ABF defends Christmas Island reopening on Twitter, AHRC ‘deeply concerned’

By Shannon Jenkins

Wednesday August 5, 2020

The AHRC calls on the government to release priority groups from closed immigration detention. (Adobe/elmar gubisch)

The Australian Border Force has taken to social media to defend its decision to reopen the detention centre on Christmas Island after media outlets reported that refugees and asylum seekers could be moved to the facility.

The ABF on Tuesday evening released a statement clarifying the decision, noting that COVID-19 measures have “curtailed” the process of removing “unlawful non-citizens” from Australia, which has in turn led to overcrowding in detention centres.

“To relieve capacity pressure across the detention network in Australia, detainees will be temporarily transferred to the immigration detention facility at North West Point on Christmas Island in the weeks ahead,” the agency said.

“The cohort being transferred consists of those who have been convicted of crimes involving assault, sexual offences, drugs and other violent offences. This cohort is detained because of their risk to the Australian community.”

The ABF noted that the North West Point facility was used earlier this year as a quarantine centre for Australians who had been evacuated from Wuhan. It said it was working with the Department of Infrastructure, Transport, Regional Development and Communication and Western Australian authorities to implement quarantine measures for service providers and staff headed to the island.

The following day, ABF staff spent the morning responding to tweets from human rights groups regarding the reopening of Christmas Island.

In a video posted by the Asylum Seeker Resource Centre, the group’s director of advocacy and campaigns, Jana Favero, said “Christmas Island is a completely inappropriate place to send people seeking asylum and refugees”, and called for the government to release such people into the community to keep them safe.

In response to the video, the ABF said the Asylum Seeker Resource Centre was “making assumptions”.

The ABF directed two tweets towards Amnesty International Australia, stating again that no refugees would be transferred to the island. The first was to flag that an “incorrect” statement had been released by the organisation. The second was in response to a tweet in which Amnesty’s refugee coordinator, Graham Thom, noted the federal government has “in the past allowed almost 900 refugees into the community after being medically evacuated… There is no reason why this solution shouldn’t also be an option for these refugees”.⁦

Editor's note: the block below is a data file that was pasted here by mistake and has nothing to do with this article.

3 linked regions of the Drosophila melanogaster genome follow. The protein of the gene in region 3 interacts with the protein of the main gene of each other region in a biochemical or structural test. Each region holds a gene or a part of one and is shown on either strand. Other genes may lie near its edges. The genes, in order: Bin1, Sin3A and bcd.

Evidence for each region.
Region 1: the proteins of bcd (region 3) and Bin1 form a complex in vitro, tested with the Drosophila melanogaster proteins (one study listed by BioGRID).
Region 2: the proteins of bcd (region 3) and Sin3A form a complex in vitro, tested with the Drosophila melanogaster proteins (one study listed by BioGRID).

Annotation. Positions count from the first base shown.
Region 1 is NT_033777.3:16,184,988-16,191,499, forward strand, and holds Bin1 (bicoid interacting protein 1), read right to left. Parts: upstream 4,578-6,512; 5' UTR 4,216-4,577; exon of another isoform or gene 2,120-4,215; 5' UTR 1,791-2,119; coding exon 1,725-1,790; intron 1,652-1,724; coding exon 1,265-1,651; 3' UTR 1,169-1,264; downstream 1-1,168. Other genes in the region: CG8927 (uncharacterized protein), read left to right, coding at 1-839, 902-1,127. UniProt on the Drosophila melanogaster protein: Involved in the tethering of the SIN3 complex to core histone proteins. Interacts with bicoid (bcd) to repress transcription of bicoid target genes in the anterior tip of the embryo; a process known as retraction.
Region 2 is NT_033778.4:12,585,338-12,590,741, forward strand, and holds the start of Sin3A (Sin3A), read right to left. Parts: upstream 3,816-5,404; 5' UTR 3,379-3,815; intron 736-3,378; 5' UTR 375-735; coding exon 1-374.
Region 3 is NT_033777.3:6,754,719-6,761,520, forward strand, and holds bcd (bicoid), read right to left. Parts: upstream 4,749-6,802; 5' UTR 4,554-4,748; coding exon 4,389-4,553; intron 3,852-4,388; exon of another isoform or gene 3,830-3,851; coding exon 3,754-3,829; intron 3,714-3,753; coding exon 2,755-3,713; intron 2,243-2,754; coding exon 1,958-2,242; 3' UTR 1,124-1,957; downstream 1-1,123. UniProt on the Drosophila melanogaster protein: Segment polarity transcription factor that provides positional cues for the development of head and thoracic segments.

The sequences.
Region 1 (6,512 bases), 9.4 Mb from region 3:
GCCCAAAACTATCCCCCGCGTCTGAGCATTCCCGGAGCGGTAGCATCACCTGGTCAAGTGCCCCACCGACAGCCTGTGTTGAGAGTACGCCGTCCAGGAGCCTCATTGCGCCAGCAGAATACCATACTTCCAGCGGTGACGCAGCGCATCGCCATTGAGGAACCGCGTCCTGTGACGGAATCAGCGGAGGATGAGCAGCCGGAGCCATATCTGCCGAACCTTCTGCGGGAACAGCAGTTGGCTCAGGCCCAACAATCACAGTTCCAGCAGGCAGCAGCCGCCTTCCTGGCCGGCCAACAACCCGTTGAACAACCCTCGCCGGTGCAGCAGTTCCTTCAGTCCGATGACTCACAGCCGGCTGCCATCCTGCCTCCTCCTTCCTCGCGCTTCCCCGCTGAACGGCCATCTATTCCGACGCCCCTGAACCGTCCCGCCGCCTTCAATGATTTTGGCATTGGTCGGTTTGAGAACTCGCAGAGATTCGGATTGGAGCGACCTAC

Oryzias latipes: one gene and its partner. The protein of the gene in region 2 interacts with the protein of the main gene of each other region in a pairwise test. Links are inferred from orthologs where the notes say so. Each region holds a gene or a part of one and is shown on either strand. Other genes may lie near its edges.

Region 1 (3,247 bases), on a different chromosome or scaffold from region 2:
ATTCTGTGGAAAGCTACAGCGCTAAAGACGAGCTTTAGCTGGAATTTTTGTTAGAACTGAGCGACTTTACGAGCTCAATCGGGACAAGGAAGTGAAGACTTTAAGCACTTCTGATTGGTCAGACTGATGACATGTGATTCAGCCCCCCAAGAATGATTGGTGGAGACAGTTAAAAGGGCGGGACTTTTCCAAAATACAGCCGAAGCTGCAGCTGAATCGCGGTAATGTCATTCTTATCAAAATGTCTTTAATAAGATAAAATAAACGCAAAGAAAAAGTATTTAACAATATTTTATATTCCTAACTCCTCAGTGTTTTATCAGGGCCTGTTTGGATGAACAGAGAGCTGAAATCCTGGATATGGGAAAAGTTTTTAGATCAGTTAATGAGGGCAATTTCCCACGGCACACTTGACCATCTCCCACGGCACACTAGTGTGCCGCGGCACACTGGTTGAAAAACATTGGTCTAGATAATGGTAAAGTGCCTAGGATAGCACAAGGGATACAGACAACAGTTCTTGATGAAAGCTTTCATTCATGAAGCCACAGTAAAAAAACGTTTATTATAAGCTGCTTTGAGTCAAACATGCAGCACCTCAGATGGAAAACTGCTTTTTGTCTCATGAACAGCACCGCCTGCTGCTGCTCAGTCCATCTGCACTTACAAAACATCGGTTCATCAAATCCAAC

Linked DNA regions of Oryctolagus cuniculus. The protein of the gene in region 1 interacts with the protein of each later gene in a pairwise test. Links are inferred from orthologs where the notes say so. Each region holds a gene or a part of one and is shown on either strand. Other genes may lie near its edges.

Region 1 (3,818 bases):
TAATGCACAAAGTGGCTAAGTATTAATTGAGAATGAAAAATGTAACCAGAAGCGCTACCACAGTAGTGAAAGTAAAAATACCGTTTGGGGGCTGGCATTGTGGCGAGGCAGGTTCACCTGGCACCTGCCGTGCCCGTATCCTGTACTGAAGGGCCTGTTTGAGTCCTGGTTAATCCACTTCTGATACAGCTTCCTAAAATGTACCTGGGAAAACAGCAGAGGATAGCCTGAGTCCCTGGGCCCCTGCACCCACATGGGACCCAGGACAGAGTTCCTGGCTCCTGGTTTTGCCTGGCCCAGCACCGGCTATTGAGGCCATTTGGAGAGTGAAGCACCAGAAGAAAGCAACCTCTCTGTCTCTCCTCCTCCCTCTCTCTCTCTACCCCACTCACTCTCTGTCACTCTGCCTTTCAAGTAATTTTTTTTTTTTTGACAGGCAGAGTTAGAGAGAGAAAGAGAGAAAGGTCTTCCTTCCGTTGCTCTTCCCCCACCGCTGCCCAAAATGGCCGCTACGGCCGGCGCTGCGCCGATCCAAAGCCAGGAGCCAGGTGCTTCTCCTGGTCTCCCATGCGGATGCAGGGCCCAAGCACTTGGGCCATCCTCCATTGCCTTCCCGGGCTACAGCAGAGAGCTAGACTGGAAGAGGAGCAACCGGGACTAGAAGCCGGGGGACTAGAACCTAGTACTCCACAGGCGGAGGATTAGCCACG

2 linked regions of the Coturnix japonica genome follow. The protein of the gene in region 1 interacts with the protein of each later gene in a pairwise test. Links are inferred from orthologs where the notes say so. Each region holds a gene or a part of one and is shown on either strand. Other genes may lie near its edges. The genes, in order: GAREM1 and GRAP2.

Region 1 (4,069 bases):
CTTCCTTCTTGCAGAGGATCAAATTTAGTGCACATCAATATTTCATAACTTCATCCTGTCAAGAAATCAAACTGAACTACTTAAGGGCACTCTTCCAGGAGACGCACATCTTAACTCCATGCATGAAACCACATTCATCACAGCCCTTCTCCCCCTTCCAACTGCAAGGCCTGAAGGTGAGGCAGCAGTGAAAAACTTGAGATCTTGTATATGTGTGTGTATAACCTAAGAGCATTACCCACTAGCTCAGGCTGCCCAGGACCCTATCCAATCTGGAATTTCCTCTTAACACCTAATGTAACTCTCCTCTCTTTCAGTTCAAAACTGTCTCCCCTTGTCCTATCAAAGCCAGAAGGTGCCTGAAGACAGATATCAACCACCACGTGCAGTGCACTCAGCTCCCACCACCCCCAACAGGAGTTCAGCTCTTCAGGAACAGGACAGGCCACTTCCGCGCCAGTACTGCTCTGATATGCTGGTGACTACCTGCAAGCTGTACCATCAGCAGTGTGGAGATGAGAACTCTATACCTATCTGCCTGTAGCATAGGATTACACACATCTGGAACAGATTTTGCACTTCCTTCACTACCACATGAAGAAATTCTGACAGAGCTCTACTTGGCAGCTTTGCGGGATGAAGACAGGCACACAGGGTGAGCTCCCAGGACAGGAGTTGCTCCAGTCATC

The Human Rights Law Centre tweeted a quote from its legal director David Burke, who argued that “by reopening detention facilities on a remote island, thousands of kilometres from specialist medical care, [Home Affairs] Minister [Peter] Dutton has chosen a dangerous and cruel response to a public health crisis”.

In response, the ABF said:

“International Health and Medical Services is contracted to provide onsite primary (medical) and mental health clinics. Where the service is not available in the facility on Christmas Island it can be facilitated through visiting specialists or referral to the Australian mainland.”

The Australian Human Rights Commission on Wednesday made a similar argument regarding the reopening of the facility during a pandemic, stating it was “deeply concerned”.

“Christmas Island is remote, with limited access to facilities and services, especially for people who are vulnerable or have been detained for long periods of time,” human rights commissioner Edward Santow said in a statement.

“The human rights risks of immigration detention at Christmas Island are even greater in the current pandemic as there is only limited medical care available on the Island. An outbreak of COVID-19 could be catastrophic for the people in detention, staff and the community there.”

Referring to advice from the Australasian Society for Infectious Diseases and the Australian College of Infection Prevention and Control, and in acknowledgement of the ABF’s reasoning for transferring detainees, the commission called for people in immigration detention facilities who don’t pose a security risk to be released into community detention.

“Infectious diseases experts have advised that those immigration detainees who do not pose a significant security or health risk should be released into housing in the community. The commission supports this recommendation,” Santow said.

“We do not support the removal of detainees to Christmas Island as a solution to overcrowding in immigration detention.”

The ABF has not yet responded to the AHRC.

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